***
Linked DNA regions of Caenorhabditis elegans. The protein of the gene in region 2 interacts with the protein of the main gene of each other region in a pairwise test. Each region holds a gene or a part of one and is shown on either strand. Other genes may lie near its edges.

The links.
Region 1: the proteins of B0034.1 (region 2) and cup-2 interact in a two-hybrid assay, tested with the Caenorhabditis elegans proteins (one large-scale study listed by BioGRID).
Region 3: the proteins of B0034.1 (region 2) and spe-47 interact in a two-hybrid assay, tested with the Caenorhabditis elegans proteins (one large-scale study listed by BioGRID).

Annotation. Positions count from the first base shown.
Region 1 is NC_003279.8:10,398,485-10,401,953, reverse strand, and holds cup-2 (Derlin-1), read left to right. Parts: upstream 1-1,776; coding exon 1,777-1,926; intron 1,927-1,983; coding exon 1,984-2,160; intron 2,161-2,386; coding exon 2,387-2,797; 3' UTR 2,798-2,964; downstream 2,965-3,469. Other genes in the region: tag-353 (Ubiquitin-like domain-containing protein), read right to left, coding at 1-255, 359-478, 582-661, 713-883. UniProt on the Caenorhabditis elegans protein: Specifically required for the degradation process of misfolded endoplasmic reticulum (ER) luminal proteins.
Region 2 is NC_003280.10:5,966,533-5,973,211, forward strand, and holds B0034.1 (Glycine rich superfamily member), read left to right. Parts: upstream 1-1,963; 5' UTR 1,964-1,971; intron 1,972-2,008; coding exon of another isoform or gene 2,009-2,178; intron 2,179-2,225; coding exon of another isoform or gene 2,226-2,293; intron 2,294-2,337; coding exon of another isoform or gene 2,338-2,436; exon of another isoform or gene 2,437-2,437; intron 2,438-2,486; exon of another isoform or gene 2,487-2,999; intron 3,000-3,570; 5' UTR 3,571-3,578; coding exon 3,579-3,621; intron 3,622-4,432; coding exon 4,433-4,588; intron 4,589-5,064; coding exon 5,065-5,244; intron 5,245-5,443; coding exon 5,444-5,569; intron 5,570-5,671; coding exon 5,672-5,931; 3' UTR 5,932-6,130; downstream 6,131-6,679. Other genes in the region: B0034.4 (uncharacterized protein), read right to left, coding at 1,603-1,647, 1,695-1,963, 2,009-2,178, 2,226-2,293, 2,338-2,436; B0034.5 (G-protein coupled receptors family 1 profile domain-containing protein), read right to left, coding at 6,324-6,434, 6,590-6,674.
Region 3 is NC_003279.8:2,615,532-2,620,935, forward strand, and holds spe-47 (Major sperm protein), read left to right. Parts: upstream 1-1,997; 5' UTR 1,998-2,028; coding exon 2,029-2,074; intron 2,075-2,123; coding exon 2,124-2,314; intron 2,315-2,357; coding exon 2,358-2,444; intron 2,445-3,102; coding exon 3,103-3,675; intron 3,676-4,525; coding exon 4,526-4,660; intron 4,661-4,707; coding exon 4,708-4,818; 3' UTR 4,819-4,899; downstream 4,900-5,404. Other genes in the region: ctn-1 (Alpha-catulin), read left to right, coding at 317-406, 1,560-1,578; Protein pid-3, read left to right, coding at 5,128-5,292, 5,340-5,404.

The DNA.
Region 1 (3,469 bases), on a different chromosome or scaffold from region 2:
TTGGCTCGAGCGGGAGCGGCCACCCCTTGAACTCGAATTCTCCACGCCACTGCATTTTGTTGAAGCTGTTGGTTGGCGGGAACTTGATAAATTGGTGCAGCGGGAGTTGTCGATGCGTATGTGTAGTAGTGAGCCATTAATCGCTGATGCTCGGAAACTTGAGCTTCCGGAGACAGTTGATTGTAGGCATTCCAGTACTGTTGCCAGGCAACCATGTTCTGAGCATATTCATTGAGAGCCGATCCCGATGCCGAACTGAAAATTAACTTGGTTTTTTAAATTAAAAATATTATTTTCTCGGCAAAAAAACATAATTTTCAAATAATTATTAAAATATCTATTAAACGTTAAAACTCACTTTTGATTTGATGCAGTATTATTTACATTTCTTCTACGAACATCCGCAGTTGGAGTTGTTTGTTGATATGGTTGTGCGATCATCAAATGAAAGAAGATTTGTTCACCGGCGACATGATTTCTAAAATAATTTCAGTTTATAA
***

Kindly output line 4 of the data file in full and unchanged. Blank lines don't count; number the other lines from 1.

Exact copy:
Region 3: the proteins of B0034.1 (region 2) and spe-47 interact in a two-hybrid assay, tested with the Caenorhabditis elegans proteins (one large-scale study listed by BioGRID).